Expats in The UAE & Money. 10 mistakes you want to avoid

It is not uncommon for expats for make a few financial mistakes when they move to another country but proper planning, research and the right advice will mean you do the right things. This is a list of the most common errors and while some may seem obvious, they are all made regularly. Knowledge is power so have a read and make sure you aren’t making mistakes that you could easily avoid

1. Lack of research before moving

It is important to remember that for most of us that the UAE isn’t just like home with added sun and sand. It may all appear very Western on the surface, with modern shopping malls, fancy five star hotels, and all mod cons but the laws and practices are very different.

Never assume that things work as they do in your home country and be sensitive to cultural differences.

For Brits, you can get loads of useful information by joining this Facebook group. Facebook – British Expats Dubai

2. Living beyond your means

With the almost year-round sun, living in the UAE can feel a bit like being on holiday all the time, especially in the first year. It can be tempting to live in a large villa in a smart area, to drive a brand-new top of the range car, and go to every concert whilst brunching each weekend but these things are expensive and not realistically affordable for most people.

It is far better to avoid the bad habit of overspending from outset, especially when the consequences of bad debt are severe. Of course, you want to have fun but it is best to work out a monthly budget and allocate money to the luxuries once you have paid for the necessities. This way you can have a good time without the guilt, or any negative repercussions.

3. Not planning for bad times

Life can appear to be wonderful but it only takes one thing to go wrong for things to collapse around your ears. That can be an unexpected redundancy, an illness, or a major problem with family back home. With no welfare system in the UAE and with the right to reside here linked to employment, it is especially important that everyone makes provision for themselves.

The first step is to build up an emergency cash fund. Ideally this should be sufficient to cover at least three to six months’ outgoings. As UAE bank accounts are frozen when a job ends, or in the event of death, it is best that these monies are kept outside of the country. An offshore bank account is ideal.

Anyone with dependents also needs to have adequate life insurance, just in case the worst happens. If you arranged this in a home country you need to check that this is still valid.

4. Not reading employment contracts properly

It is too easy to get excited about a new job offer, the prospect of a salary increase, and the promise of endless sunshine but it is also easy to forget to read the small print of a contract of employment.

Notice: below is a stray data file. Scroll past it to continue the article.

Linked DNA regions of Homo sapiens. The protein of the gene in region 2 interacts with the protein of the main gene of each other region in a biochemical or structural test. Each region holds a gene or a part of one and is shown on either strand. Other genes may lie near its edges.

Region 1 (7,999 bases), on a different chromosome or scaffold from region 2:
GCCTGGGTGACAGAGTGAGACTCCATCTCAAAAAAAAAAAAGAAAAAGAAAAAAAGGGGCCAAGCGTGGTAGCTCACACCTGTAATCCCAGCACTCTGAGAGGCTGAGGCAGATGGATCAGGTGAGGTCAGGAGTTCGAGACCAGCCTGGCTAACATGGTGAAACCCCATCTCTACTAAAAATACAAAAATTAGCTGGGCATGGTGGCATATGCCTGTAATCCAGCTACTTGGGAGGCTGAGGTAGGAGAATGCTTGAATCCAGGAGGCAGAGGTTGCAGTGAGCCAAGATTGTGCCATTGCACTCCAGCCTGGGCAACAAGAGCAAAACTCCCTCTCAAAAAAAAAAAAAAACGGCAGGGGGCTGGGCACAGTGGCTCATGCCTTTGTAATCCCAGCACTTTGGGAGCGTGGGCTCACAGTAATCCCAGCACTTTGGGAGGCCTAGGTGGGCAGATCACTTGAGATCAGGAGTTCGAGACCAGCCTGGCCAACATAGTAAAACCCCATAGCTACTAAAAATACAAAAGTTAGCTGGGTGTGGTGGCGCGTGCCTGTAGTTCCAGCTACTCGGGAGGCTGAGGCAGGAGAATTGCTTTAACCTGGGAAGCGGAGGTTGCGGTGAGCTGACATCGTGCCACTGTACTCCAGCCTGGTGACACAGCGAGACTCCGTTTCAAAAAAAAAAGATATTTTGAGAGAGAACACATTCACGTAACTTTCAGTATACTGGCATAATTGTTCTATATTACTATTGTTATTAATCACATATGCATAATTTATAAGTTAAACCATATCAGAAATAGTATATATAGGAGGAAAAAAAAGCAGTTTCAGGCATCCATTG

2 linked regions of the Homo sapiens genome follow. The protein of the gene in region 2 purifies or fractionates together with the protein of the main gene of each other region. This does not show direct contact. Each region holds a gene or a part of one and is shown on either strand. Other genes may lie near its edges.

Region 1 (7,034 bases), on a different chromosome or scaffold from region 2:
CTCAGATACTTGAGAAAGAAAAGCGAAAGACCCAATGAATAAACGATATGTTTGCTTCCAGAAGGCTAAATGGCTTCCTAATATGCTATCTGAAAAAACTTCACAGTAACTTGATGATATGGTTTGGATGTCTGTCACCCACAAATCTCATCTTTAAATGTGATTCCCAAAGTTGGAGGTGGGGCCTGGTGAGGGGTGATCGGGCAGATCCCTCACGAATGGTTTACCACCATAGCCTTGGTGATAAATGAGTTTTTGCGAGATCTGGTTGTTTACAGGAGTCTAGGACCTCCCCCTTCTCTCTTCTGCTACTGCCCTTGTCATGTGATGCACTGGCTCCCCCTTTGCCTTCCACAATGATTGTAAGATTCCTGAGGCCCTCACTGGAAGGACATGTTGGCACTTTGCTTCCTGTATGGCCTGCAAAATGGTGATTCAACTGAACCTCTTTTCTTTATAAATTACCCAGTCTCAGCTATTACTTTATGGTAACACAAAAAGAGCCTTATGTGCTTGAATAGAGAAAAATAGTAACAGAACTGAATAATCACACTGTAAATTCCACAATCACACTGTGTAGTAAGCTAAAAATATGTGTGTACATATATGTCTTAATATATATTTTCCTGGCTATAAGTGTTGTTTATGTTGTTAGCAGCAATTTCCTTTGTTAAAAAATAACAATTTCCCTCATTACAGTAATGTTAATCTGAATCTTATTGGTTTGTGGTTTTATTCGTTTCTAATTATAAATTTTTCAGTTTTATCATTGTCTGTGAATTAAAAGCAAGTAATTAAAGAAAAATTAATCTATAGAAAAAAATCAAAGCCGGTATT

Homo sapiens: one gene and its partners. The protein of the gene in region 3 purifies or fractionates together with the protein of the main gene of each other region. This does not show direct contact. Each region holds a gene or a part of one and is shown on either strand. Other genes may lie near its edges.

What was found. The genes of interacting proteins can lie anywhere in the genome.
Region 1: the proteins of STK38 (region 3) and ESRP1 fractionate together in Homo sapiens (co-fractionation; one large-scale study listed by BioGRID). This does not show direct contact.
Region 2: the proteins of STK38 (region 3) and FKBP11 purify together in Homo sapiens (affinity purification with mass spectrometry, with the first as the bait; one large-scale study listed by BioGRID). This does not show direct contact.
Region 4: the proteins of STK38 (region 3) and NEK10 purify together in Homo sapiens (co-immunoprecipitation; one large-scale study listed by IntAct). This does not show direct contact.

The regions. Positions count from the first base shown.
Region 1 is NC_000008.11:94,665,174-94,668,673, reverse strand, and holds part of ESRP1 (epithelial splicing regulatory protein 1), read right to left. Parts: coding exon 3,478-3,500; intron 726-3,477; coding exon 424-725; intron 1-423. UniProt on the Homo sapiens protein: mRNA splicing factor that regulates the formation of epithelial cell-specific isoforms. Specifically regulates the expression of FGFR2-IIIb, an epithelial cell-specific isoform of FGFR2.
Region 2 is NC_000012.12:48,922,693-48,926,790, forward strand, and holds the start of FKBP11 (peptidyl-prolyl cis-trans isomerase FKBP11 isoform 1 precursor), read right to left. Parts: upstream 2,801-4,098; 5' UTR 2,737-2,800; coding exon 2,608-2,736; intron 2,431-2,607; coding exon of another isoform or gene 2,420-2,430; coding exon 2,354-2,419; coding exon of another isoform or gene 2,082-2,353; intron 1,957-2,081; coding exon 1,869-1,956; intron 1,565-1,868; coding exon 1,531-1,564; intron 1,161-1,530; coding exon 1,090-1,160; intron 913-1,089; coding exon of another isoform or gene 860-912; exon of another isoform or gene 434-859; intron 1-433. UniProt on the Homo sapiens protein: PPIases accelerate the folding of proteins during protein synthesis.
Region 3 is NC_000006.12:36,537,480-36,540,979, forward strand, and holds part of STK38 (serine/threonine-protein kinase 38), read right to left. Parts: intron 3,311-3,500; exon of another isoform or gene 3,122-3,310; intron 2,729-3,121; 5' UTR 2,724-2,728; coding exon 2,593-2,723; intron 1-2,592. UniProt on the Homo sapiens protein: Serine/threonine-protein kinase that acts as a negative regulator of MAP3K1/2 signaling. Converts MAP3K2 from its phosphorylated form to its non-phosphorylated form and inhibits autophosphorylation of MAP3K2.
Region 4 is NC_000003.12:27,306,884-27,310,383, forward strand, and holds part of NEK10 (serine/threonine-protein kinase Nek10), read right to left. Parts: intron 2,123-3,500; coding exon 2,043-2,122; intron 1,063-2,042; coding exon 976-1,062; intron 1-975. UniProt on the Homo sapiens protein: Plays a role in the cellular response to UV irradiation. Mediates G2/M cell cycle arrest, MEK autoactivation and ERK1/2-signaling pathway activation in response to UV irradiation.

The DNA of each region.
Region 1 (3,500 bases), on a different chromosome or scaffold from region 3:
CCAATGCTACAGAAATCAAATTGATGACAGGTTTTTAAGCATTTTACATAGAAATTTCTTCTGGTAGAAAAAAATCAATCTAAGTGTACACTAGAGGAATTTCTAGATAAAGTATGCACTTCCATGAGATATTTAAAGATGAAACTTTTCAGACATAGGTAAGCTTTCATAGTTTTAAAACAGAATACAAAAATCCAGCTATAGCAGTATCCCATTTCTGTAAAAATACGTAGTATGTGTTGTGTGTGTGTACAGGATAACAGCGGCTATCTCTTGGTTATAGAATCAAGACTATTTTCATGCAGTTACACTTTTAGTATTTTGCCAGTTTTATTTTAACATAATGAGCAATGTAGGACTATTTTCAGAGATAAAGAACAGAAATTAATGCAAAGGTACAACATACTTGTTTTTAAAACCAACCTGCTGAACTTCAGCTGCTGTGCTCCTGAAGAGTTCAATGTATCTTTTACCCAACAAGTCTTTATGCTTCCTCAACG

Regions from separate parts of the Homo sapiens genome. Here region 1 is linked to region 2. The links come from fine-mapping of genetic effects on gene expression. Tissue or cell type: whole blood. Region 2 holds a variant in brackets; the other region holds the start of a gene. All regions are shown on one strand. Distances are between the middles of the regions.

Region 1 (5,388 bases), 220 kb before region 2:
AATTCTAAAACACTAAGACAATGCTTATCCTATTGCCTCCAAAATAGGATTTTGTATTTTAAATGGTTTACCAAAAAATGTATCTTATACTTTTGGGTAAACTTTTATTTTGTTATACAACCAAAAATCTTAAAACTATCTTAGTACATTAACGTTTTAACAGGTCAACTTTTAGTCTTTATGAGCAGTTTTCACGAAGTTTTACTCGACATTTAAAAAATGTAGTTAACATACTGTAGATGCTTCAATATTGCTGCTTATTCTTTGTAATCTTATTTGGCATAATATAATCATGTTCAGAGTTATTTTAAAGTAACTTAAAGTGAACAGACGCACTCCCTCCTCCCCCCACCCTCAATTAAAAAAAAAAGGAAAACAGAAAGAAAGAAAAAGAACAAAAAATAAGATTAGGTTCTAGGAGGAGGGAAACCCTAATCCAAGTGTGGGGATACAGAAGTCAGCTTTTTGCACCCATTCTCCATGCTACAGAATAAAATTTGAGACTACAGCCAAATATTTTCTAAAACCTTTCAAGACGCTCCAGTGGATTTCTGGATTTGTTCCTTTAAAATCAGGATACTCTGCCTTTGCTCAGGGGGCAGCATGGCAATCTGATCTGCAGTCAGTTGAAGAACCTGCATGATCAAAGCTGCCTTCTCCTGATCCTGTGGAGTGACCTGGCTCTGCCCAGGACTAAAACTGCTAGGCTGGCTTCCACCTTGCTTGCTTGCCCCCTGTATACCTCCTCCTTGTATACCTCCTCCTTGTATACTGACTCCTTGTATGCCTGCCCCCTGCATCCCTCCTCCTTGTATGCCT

Not all contracts are the same and there are financial penalties for breaking limited (fixed term) contracts which catch many people out. Your end of service gratuity is based only on your basic salary so if your income includes benefits such as housing allowance look out for how the total is split as you can end up losing out.

Companies can offer quite different benefits, even within the same industry, so if changing job make sure you are fully aware of specifics. Be aware that if you leave a job of your own volition with less than five years of service your gratuity will be reduced if you are on an unlimited contract and you forfeit it altogether if on a limited/fixed contract.

5. Breaking financial ties with a home country

When leaving your home country, it’s easy to think that what you leave behind doesn’t matter or that you can just pick things up again at some point in the future but that is not always the case.

If you close personal bank accounts it can be difficult to open a new one in many countries without proof of address going back at least a year and that can be a real problem on your return. Even when you are abroad there will be times when an account will be useful so it is best to keep one going, with a small balance in it at least.

In some countries, such as the USA, maintaining a credit record is important as that dictates the banking, loan and mortgage options following return. If you leave behind a bad debt it is likely to catch up with you one day.

Returning to a home country, or another country, may have tax implications too but professional advice on the right steps can minimise these.

6. Assuming inheritance laws are the same as a home country

Sharia law is the law of the land in the UAE and applies to all assets in the country. This is the case no matter where you are from so it will apply to UAE bank accounts, property, cars or other items. This may not be what you would wish and assets would be distributed in accordance to Sharia, not personal preference. Finding this out when a loved one has died can be a shock so you need to plan ahead.

A will written in a home country is unlikely to be recognised in the UAE and you may need to make other arrangements to protect yourself and your family. There are options to write wills that are recognised and action that can be taken to protect assets and also dependents. Having proper guardianship in place for your children matters.